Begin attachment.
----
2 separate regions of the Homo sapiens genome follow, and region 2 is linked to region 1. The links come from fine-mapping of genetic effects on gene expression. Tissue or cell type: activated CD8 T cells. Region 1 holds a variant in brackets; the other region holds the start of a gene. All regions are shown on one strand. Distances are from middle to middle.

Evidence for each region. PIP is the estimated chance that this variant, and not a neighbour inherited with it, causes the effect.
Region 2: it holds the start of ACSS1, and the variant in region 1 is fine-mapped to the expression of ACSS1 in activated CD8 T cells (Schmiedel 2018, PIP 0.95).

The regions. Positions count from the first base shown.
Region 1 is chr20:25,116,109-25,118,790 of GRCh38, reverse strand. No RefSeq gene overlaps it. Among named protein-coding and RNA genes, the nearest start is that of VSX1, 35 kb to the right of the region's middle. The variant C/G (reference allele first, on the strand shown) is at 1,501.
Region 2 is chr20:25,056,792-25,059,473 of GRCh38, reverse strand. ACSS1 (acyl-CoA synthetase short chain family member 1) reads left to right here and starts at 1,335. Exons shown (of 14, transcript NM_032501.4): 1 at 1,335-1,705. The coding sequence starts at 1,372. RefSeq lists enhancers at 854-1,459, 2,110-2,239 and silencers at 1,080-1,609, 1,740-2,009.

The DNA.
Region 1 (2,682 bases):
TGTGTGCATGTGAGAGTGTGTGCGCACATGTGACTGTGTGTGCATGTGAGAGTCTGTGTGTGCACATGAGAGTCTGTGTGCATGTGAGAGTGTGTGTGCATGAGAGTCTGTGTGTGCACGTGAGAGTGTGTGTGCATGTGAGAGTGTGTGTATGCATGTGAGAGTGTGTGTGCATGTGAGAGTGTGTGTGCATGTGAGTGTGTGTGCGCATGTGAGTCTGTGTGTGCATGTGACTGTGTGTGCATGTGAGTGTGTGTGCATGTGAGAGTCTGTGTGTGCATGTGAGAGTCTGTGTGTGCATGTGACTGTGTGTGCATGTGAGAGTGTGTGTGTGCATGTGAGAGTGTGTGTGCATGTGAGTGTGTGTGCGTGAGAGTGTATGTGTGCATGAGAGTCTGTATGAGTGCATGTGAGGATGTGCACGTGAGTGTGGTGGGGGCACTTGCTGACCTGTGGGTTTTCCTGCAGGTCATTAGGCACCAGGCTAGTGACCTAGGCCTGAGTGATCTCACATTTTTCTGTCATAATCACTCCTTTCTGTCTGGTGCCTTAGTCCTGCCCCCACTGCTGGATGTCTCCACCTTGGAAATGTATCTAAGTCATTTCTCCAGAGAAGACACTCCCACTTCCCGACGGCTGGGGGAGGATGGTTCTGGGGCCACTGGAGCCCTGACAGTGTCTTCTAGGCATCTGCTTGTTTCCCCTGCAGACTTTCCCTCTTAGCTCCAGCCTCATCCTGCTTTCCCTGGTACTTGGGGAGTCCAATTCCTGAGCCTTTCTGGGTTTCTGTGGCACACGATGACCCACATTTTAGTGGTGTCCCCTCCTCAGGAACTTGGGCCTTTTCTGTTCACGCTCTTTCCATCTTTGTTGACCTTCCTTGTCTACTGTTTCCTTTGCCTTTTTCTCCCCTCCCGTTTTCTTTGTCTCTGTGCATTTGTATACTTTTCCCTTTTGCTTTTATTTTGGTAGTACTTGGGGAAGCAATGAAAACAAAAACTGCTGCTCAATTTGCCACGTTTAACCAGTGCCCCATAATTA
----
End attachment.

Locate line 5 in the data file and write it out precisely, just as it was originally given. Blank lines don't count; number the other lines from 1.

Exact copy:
Region 1 is chr20:25,116,109-25,118,790 of GRCh38, reverse strand. No RefSeq gene overlaps it. Among named protein-coding and RNA genes, the nearest start is that of VSX1, 35 kb to the right of the region's middle. The variant C/G (reference allele first, on the strand shown) is at 1,501.